Some so-called purists argue that a “true” walk involves as little interference from man as possible; tracks are a no-no while paths are grudgingly accepted on the proviso they are as small as possible.
This viewpoint is fine if you are an experienced hill-goer who has the confidence to navigate in all weathers, and the ability to make decisions when the terrain, or conditions, becomes difficult. However, many people want to go on a nice walk, see good views and have the chance of spotting wildlife. For them, a way marked route is a great introduction to the outdoors.
One waymarked route which is highly recommended is the Acharn Forest Circuit which starts near the Falls of Dochart in Killin. This is a perfect evening walk, or one when a full day’s outing is not possible.
DISTANCE 4 miles.
TIME 1 to 2 hours.
MAP OS Landranger 51.
PARK There is roadside parking as you enter Killin from the west, on the A827, before the bridge at the Falls of Dochart.
Head west, towards the edge of Killin and go left at a blue cycle route sign with a smaller wooden sign below for Acharn Forest Circuit. Go up a track to another blue cycle route sign, where you go right to walk along the bed of a former railway, again following a sign for Acharn Forest Circuit.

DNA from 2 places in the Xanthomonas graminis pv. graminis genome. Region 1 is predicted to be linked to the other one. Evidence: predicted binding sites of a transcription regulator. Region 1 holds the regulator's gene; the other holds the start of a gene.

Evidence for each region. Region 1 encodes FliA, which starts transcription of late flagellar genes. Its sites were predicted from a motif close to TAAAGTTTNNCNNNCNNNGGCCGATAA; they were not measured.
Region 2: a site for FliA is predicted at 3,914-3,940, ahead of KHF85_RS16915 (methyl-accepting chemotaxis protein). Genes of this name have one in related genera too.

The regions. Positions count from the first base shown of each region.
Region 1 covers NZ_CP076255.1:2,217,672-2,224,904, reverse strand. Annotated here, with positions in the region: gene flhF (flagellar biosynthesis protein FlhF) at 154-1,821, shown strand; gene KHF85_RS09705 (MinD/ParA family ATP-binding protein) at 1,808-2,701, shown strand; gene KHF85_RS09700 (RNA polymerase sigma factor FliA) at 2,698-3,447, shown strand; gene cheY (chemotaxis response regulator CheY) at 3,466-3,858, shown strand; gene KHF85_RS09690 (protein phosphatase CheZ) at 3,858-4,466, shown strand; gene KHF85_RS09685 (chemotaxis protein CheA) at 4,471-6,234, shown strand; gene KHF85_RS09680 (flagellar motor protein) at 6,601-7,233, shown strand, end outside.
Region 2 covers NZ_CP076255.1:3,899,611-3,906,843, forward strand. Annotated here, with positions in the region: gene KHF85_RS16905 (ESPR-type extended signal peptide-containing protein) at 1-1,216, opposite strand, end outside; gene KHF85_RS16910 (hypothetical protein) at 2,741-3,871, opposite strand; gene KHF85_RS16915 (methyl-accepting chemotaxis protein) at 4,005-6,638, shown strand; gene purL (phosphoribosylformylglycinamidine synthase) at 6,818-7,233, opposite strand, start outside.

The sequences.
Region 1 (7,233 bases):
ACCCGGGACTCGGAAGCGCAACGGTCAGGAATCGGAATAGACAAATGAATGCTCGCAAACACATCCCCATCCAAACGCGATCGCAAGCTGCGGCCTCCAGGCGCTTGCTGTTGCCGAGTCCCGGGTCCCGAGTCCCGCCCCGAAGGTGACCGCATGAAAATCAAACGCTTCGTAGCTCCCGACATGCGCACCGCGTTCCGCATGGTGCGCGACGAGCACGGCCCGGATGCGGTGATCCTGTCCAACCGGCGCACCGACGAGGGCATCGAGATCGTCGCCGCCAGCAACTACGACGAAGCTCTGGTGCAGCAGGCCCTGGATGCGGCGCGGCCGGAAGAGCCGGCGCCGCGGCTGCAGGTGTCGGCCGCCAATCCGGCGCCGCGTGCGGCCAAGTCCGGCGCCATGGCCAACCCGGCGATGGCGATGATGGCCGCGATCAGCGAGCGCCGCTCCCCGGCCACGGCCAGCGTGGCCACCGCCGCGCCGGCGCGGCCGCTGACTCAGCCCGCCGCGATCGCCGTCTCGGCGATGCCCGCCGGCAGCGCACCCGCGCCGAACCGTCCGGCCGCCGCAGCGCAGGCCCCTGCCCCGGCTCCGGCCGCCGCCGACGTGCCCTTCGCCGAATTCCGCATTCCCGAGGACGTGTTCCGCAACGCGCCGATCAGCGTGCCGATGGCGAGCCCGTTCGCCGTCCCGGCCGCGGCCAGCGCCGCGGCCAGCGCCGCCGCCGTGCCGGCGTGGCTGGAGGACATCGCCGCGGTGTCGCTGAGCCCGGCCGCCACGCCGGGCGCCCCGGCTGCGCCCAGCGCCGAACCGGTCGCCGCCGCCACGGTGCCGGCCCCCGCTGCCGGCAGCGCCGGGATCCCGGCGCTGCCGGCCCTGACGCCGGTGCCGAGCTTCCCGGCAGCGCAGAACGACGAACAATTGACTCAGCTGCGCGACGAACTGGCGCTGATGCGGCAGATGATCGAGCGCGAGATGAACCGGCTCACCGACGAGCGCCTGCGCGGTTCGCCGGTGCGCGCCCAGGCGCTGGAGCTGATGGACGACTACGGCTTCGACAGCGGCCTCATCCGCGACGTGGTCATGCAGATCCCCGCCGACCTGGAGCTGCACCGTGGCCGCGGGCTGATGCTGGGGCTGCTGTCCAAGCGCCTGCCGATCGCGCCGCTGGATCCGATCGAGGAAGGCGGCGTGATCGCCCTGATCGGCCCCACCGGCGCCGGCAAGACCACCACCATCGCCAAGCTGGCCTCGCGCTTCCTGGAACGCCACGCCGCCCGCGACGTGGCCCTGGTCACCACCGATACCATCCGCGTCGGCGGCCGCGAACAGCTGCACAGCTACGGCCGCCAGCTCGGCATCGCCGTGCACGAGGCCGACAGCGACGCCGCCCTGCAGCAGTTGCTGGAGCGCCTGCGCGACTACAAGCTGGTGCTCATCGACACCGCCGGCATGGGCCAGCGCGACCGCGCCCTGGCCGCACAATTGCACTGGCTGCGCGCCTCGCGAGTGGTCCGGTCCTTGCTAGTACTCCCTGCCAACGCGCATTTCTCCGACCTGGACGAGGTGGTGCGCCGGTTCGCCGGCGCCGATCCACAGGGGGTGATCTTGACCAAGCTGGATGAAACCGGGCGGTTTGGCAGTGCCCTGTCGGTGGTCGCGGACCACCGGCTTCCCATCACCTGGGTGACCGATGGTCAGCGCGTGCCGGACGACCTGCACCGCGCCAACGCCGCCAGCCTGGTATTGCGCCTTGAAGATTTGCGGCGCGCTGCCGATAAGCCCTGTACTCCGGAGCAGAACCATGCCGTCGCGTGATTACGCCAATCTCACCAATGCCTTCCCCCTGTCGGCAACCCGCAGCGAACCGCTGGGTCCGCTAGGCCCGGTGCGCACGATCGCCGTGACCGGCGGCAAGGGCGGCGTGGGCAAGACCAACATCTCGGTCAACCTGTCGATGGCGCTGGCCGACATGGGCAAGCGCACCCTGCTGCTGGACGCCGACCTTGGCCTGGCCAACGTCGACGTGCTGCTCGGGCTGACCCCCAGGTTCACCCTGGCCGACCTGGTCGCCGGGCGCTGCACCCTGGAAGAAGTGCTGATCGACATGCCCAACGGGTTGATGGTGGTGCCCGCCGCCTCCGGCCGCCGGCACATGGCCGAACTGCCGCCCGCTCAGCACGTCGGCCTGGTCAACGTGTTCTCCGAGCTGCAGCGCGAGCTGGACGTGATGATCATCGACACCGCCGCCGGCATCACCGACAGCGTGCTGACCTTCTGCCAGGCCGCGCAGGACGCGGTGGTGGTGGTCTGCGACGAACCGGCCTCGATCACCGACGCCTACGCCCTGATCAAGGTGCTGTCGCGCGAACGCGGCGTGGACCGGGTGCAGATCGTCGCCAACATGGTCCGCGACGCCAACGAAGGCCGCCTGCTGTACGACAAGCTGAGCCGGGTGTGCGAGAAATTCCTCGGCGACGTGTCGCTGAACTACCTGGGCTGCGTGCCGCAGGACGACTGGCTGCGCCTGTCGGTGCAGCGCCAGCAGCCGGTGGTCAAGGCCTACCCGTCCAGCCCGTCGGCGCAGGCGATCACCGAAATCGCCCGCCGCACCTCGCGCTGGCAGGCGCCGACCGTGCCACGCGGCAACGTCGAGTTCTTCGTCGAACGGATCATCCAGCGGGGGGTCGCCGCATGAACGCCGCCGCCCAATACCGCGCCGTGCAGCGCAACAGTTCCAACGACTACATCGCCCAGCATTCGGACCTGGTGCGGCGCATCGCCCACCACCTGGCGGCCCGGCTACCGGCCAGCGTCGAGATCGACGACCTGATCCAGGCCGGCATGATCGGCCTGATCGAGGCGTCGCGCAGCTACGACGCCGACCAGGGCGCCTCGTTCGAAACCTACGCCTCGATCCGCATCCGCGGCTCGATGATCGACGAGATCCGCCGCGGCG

The railway stopped running in the 1930s but once linked the former Callander to Oban line with Killin. The dismantled railway takes you past buildings at Acharn then, on reaching another track, you should go left to walk uphill. The track bears left then reaches a junction, where you should keep left, enjoying the views of the hills as you go.
At the next junction go left again and begin the descent all the way to the point where you joined the dismantled railway. Go straight ahead here to return to the road, and Killin.
There is a wide choice in Killin, closest to the start is the Falls of Dochart Inn, right by the bridge.
WHILE YOU ARE IN THE AREA
The obvious thing to do is to enjoy the Falls of Dochart; most people scramble over the rocks to have their picture taken. On the other side of Killin, the Moirlanich Longhouse (www.nts.org.uk), a 19th-century dwelling shared by humans and their livestock, is looked after by the National Trust for Scotland. (Turn off the A827 once over the bridge over the River Lochay.)